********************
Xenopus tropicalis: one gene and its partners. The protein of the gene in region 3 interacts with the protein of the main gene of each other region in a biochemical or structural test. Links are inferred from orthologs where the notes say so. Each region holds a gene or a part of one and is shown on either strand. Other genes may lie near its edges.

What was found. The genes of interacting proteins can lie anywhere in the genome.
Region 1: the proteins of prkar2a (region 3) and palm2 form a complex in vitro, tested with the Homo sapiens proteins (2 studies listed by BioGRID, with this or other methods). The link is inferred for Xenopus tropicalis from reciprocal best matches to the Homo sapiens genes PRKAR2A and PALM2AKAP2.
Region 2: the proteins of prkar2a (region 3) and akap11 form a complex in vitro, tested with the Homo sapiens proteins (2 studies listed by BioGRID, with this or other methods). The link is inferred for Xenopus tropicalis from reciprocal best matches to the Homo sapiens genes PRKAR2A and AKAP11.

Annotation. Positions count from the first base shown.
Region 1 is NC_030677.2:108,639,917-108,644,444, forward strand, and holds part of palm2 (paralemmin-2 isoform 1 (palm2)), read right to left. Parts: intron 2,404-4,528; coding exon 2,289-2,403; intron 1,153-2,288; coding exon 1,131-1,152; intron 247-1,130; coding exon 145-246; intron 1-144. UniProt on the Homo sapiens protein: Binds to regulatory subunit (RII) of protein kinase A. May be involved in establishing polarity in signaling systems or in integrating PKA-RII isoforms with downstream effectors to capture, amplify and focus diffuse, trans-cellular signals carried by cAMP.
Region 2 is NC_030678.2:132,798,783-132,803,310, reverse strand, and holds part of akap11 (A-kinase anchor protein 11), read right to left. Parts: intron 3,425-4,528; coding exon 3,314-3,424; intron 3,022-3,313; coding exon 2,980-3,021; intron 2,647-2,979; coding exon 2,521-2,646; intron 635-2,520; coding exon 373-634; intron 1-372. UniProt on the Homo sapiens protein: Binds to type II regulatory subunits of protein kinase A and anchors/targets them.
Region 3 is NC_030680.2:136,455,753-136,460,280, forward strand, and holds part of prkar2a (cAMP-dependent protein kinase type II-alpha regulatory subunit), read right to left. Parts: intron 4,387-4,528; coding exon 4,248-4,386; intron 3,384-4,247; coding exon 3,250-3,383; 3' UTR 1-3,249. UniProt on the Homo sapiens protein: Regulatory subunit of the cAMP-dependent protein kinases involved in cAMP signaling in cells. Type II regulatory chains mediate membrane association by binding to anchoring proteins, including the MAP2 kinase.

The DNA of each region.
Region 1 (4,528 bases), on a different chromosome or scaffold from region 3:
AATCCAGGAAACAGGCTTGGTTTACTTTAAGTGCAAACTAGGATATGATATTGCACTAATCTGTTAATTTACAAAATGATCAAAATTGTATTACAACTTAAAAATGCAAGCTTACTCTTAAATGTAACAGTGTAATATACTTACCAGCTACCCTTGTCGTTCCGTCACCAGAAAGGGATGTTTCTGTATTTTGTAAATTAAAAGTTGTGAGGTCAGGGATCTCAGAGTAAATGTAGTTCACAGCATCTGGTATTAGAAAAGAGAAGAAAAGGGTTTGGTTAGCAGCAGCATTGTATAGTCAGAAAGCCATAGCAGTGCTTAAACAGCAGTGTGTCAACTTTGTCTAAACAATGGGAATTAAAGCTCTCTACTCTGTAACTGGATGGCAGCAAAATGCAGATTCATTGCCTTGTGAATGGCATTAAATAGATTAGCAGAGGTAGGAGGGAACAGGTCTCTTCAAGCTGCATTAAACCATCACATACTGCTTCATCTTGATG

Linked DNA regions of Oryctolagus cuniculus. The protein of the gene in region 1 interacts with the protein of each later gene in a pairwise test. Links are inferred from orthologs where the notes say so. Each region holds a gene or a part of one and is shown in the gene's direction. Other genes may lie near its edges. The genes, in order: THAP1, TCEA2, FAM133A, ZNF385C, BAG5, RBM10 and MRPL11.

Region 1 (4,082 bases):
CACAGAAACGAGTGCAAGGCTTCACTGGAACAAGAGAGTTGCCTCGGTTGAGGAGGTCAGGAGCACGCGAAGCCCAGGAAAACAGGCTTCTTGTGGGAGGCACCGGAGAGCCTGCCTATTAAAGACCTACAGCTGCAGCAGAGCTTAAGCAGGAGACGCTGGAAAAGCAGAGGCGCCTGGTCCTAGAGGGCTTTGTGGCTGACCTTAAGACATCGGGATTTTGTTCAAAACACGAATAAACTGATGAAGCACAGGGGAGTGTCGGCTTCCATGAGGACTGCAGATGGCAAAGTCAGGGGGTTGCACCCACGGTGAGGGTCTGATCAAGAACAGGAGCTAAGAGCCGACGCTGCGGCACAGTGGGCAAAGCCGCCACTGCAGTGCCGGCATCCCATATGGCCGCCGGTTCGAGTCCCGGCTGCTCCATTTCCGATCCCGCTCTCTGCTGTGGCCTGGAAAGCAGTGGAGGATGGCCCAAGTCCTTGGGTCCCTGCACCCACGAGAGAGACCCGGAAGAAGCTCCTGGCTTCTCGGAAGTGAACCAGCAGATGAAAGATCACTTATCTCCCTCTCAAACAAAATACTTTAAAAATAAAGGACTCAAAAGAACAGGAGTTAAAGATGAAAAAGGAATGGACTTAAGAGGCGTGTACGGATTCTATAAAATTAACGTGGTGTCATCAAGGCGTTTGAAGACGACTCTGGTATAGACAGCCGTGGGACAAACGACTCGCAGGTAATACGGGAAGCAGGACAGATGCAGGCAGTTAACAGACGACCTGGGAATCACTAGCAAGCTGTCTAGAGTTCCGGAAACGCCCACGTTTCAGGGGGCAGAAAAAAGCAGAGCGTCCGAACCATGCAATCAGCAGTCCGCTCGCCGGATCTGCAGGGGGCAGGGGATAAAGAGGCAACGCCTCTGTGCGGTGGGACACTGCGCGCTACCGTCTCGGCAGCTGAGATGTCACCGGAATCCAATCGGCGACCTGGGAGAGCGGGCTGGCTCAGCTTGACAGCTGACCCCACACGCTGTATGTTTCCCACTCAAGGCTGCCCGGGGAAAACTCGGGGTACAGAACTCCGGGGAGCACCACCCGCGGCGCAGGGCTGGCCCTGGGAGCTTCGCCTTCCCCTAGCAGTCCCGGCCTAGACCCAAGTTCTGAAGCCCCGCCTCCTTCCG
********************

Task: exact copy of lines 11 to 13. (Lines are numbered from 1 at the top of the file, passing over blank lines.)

AATCCAGGAAACAGGCTTGGTTTACTTTAAGTGCAAACTAGGATATGATATTGCACTAATCTGTTAATTTACAAAATGATCAAAATTGTATTACAACTTAAAAATGCAAGCTTACTCTTAAATGTAACAGTGTAATATACTTACCAGCTACCCTTGTCGTTCCGTCACCAGAAAGGGATGTTTCTGTATTTTGTAAATTAAAAGTTGTGAGGTCAGGGATCTCAGAGTAAATGTAGTTCACAGCATCTGGTATTAGAAAAGAGAAGAAAAGGGTTTGGTTAGCAGCAGCATTGTATAGTCAGAAAGCCATAGCAGTGCTTAAACAGCAGTGTGTCAACTTTGTCTAAACAATGGGAATTAAAGCTCTCTACTCTGTAACTGGATGGCAGCAAAATGCAGATTCATTGCCTTGTGAATGGCATTAAATAGATTAGCAGAGGTAGGAGGGAACAGGTCTCTTCAAGCTGCATTAAACCATCACATACTGCTTCATCTTGATG

Linked DNA regions of Oryctolagus cuniculus. The protein of the gene in region 1 interacts with the protein of each later gene in a pairwise test. Links are inferred from orthologs where the notes say so. Each region holds a gene or a part of one and is shown in the gene's direction. Other genes may lie near its edges. The genes, in order: THAP1, TCEA2, FAM133A, ZNF385C, BAG5, RBM10 and MRPL11.

Region 1 (4,082 bases):